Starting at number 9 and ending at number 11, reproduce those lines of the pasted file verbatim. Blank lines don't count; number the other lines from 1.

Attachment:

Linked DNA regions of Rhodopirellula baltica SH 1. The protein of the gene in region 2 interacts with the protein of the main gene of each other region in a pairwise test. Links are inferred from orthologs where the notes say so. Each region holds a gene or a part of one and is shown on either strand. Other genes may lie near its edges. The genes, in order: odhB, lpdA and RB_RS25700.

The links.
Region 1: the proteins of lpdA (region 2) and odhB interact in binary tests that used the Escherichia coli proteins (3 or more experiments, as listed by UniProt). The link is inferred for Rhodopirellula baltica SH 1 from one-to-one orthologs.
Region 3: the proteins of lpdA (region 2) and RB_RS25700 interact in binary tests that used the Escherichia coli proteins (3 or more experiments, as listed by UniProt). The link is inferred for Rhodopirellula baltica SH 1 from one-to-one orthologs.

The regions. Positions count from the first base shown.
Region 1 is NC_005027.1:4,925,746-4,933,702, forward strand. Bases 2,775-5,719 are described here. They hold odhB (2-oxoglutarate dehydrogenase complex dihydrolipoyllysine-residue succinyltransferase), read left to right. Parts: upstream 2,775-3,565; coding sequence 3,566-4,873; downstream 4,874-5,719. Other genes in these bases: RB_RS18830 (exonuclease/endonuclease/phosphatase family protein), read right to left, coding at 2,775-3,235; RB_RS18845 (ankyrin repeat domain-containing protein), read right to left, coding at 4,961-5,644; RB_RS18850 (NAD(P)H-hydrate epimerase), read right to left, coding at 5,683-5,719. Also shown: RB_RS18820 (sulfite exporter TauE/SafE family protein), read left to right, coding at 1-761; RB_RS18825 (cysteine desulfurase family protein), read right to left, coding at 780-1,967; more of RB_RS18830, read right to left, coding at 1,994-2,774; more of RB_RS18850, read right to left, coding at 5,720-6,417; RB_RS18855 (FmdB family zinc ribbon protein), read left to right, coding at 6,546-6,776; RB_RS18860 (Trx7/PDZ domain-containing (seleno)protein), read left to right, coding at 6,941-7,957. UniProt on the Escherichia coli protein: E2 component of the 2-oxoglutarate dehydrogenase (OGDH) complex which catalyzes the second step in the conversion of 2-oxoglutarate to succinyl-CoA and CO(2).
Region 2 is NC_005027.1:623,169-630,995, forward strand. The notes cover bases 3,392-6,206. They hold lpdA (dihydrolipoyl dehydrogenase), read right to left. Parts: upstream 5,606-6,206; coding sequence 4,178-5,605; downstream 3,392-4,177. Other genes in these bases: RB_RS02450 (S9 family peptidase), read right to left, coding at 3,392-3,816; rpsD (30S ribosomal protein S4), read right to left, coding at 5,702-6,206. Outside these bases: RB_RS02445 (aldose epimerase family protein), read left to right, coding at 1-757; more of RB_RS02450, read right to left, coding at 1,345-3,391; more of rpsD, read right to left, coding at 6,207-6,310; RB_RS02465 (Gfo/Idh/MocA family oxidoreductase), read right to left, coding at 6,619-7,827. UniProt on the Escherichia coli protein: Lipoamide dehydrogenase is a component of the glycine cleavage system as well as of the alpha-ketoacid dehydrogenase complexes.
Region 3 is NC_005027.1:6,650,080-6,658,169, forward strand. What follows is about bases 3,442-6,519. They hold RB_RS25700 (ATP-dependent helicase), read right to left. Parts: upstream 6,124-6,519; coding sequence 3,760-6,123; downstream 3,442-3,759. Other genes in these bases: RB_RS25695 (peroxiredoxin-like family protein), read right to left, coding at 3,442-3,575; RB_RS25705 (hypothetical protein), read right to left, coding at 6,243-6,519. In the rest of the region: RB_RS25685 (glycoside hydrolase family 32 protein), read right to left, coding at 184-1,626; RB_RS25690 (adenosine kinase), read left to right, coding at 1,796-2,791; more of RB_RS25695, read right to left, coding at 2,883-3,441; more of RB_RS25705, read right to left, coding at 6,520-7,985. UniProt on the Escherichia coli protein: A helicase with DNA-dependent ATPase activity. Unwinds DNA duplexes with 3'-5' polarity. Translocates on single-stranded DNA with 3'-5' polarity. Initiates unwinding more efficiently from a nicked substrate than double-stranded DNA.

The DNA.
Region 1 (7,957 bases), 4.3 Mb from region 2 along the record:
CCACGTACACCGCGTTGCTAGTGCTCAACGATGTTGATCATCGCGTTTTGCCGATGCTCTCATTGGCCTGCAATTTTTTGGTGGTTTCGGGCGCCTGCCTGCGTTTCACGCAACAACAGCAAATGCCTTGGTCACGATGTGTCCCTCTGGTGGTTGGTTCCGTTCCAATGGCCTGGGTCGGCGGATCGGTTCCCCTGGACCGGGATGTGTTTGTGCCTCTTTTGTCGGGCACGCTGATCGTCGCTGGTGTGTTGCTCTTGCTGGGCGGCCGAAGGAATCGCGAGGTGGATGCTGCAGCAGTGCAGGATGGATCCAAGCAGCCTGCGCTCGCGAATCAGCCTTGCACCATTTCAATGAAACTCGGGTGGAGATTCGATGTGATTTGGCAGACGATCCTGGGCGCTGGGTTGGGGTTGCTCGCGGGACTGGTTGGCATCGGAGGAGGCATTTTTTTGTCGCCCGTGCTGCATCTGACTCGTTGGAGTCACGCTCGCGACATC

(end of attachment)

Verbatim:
The DNA.
Region 1 (7,957 bases), 4.3 Mb from region 2 along the record:
CCACGTACACCGCGTTGCTAGTGCTCAACGATGTTGATCATCGCGTTTTGCCGATGCTCTCATTGGCCTGCAATTTTTTGGTGGTTTCGGGCGCCTGCCTGCGTTTCACGCAACAACAGCAAATGCCTTGGTCACGATGTGTCCCTCTGGTGGTTGGTTCCGTTCCAATGGCCTGGGTCGGCGGATCGGTTCCCCTGGACCGGGATGTGTTTGTGCCTCTTTTGTCGGGCACGCTGATCGTCGCTGGTGTGTTGCTCTTGCTGGGCGGCCGAAGGAATCGCGAGGTGGATGCTGCAGCAGTGCAGGATGGATCCAAGCAGCCTGCGCTCGCGAATCAGCCTTGCACCATTTCAATGAAACTCGGGTGGAGATTCGATGTGATTTGGCAGACGATCCTGGGCGCTGGGTTGGGGTTGCTCGCGGGACTGGTTGGCATCGGAGGAGGCATTTTTTTGTCGCCCGTGCTGCATCTGACTCGTTGGAGTCACGCTCGCGACATC